Ukraine’s war: How will it change global supply chains?

The term “global supply chain” is no longer a mystery after everyone felt its role in the price hikes that hit every household, prompting experts to call for regional alliances to prevent global chains from controlling the prices and transportation of goods.

Since the Covid-19 crisis, the Ukrainian war, supply chains and freight forwarders have been answering questions about why prices are so high; They control the transportation and supply of most of the items we consume, from food to clothes to the car and so on.

Every day, millions of seafarers, truck drivers, stevedores and warehouse workers ensure that mountains of goods are delivered to shops and homes, but the movement underpinning the global economy is more fragile than thought.

The question experts are working on now: How will the war in Ukraine and the recent wave of Covid-19 in China change supply chains and prices?

A new global supply chain system

The emergence of a new global system of commodity supply chains on which we depend on a daily basis is approaching the expectations of regional alliances after the exposure of the risks of dependence on global chains, as happened in the potato chip crisis during the US-China conflict, and after the Russian-Ukrainian war the food crisis affected the prices of global wheat and grain.

Omnia Helmy, professor of international economics at Cairo University, said: “Disruptions in supply chains should lead to a rethinking of how and where goods and services are obtained. As consumers, there is not much we can do, but governments can do better. Ensure supply and prevent Supply shocks are inevitable in a turbulent world.”

Helmy added in an interview  that governments are monitoring the impact of the Ukrainian crisis on prices and supply chains, which coincides with the rapid rise in global interest rates, and plan to build their plans on what is supposed to be. harder during conflict.

She cites, for example, that freight costs (freight rates) have increased sevenfold in the past year; This is reflected in the price of the input, and therefore the price of the final product.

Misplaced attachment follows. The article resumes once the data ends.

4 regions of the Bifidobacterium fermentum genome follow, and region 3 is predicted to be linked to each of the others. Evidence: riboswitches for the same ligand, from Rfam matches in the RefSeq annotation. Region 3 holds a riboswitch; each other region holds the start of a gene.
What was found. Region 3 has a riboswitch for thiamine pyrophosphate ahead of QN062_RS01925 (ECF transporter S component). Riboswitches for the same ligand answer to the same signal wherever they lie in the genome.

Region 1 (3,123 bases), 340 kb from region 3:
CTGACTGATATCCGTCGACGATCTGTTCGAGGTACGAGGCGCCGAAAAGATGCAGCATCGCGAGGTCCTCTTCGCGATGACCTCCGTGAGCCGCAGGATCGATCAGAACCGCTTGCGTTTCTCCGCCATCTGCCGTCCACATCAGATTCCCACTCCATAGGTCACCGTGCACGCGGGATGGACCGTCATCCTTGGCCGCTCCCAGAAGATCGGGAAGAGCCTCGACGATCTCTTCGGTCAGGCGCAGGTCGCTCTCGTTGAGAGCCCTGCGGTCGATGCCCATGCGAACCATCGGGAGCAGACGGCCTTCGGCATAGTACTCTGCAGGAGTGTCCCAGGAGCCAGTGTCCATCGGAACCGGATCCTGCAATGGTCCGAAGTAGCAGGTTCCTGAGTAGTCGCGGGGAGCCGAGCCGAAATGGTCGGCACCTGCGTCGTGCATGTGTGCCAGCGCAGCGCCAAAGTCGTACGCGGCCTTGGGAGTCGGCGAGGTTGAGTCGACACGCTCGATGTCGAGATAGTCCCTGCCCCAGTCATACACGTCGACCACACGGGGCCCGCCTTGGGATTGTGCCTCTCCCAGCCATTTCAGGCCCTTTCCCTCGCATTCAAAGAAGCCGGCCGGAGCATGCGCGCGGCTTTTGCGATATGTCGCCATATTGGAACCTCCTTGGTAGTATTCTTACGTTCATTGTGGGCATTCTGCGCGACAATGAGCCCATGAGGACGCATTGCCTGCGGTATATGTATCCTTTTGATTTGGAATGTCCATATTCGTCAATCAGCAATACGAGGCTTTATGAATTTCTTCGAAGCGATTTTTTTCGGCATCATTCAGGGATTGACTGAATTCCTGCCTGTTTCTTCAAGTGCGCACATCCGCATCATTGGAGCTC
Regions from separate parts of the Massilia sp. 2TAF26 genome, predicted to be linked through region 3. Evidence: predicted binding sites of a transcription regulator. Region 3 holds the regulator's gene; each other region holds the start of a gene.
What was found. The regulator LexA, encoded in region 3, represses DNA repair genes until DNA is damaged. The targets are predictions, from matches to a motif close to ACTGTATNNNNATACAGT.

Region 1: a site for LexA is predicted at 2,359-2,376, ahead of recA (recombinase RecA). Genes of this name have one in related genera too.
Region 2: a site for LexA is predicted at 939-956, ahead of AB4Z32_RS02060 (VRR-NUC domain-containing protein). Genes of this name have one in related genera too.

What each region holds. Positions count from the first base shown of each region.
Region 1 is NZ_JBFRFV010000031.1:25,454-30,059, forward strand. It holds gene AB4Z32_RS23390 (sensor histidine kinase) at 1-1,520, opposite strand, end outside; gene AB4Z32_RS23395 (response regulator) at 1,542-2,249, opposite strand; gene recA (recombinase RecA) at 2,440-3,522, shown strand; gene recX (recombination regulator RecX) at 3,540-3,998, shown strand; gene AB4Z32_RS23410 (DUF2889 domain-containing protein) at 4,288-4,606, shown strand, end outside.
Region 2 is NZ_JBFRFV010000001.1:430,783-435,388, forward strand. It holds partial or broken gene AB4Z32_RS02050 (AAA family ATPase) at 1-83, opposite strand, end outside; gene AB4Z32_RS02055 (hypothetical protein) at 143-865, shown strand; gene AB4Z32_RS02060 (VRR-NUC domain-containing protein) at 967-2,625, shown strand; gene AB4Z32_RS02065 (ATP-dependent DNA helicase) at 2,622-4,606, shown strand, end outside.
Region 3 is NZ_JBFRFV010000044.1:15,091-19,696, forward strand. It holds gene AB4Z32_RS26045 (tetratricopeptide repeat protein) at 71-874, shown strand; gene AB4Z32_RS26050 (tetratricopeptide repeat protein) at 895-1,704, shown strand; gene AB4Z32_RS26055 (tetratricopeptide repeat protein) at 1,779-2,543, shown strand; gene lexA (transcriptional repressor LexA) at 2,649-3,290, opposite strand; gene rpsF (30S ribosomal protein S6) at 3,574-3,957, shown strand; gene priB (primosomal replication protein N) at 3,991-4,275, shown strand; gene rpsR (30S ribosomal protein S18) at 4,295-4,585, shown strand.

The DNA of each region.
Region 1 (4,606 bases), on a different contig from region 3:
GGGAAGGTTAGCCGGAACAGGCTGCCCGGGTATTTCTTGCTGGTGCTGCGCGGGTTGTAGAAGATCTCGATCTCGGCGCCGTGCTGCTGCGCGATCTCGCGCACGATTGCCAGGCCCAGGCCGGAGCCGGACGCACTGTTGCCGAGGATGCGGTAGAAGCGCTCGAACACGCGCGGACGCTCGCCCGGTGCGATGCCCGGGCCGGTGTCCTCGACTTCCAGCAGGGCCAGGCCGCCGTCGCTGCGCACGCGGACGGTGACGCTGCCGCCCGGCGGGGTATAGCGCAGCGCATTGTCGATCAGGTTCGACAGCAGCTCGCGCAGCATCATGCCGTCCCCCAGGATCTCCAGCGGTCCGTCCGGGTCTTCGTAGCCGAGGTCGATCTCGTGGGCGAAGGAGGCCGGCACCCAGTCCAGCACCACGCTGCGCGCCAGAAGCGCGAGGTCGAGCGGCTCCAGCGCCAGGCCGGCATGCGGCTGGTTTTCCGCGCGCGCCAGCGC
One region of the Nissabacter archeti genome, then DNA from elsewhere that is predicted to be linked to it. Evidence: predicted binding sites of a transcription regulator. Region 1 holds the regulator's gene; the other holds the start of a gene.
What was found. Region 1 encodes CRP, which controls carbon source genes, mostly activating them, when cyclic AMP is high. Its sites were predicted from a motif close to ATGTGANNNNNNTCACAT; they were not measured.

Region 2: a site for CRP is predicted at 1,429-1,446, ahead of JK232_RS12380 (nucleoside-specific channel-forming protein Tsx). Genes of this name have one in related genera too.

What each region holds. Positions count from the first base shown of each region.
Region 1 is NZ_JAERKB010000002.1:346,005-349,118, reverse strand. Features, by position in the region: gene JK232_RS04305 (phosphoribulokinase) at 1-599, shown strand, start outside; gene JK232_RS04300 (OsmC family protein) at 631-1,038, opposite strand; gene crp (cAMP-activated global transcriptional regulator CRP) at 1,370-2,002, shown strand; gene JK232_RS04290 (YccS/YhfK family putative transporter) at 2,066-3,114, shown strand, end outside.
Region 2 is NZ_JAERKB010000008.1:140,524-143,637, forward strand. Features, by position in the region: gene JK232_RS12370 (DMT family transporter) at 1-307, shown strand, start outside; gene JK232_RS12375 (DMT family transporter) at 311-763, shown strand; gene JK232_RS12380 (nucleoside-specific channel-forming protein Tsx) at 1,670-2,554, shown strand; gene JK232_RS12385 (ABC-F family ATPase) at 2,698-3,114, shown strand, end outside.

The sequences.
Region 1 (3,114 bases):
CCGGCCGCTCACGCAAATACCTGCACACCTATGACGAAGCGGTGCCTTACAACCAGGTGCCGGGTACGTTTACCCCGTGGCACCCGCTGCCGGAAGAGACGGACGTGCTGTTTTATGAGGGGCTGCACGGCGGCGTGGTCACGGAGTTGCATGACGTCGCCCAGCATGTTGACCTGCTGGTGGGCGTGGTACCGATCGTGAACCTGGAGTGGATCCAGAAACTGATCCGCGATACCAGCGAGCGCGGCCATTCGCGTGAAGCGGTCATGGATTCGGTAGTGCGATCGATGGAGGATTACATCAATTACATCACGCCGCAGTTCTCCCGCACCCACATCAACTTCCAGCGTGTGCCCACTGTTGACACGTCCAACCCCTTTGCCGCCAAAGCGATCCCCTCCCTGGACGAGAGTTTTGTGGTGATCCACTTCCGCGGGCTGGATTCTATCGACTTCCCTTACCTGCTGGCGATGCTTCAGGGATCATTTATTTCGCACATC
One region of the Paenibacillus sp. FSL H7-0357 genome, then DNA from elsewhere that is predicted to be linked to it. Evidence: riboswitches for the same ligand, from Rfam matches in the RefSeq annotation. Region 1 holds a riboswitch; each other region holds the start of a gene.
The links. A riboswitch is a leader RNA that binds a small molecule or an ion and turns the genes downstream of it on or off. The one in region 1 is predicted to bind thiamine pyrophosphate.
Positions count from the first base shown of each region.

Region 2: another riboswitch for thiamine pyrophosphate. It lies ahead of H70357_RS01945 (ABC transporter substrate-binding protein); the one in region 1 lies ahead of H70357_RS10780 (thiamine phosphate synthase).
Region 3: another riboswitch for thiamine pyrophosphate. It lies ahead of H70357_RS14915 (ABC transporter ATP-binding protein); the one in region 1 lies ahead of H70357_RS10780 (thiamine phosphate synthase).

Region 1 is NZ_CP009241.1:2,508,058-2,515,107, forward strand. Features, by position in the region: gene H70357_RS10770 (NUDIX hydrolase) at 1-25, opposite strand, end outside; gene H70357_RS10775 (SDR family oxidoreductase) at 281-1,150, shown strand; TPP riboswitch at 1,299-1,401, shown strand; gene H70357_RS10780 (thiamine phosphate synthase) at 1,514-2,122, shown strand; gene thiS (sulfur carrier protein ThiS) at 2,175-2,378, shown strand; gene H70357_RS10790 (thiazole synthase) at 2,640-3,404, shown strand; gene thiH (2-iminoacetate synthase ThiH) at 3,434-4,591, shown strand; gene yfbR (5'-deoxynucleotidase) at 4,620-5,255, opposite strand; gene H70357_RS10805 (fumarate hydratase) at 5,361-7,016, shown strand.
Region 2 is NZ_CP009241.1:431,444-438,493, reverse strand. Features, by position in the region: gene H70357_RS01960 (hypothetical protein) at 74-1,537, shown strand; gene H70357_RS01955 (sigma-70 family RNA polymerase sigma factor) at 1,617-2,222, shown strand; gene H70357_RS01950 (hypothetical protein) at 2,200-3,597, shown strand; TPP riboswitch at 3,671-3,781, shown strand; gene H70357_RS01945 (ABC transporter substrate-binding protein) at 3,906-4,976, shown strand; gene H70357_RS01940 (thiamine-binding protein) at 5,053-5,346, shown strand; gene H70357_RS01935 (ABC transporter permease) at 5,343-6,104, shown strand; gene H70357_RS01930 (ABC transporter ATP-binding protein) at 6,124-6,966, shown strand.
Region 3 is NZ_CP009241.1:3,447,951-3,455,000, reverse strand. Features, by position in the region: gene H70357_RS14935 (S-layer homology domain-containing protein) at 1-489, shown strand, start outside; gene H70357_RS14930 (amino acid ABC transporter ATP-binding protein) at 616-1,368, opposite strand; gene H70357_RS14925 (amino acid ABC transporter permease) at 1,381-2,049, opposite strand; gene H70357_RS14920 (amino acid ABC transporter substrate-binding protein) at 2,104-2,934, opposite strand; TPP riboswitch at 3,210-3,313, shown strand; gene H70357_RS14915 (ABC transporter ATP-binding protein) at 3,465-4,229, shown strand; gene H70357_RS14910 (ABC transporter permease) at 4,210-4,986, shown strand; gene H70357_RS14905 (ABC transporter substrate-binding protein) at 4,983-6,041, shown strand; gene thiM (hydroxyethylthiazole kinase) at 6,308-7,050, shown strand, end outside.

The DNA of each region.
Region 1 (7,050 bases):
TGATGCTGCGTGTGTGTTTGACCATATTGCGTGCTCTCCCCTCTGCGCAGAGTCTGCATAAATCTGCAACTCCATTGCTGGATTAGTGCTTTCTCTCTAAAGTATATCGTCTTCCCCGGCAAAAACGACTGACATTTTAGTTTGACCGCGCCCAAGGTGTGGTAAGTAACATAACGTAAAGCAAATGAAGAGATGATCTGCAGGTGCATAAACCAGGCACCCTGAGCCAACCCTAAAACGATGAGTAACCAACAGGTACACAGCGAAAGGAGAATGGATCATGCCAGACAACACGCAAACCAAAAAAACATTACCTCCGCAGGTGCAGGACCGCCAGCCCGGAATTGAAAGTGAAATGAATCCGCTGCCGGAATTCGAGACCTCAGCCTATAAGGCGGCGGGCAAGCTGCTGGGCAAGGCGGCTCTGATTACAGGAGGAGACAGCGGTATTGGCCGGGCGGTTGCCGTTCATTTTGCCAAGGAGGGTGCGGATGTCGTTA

According to Bloomberg data, the rate for immediate ocean freight of a 40-foot container from Asia to the United States in 2021 is more than $20,000, a 10-fold increase from $2,000 a few years ago, which recently approached $14,000.


Omnia Helmy expects prices to continue to rise this year, especially with the return of the severity of the coronavirus infection in China, in stark contrast to the uncertainty about the future of the Ukrainian crisis.

“Global shipping companies will continue to raise freight rates to make a profit, while smaller businesses and their customers will have to pay more for almost everything,” she said.

The professor of international economics points out that while large consumers of seaborne goods have the ability to negotiate better deal terms and incur additional costs, small importers and exporters – especially in poor countries – rely on these companies to move everything from electronics to clothing to food and materials It cannot be chemically processed, and these costs are easily passed on, which means a new round of inflation in those countries.

Impact on capital

According to a study by the Chamber of Food Industries of the Federation of Egyptian Industries, small and medium-sized companies in the sector were hit hard after the rise in container prices last year, due to the erosion of 50 percent of the capital of exporters as European buyers were reluctant to bear the high costs.

Omnia Helmy commented, “It’s not just business survival at stake. If nothing is done to reduce freight rates amid concerns about the Ukraine crisis, inflation and food security risks could increase dramatically.”

According to a study by the US Federal Reserve Bank of Kansas, increased freight costs are a thorny issue rather than a temporary one.

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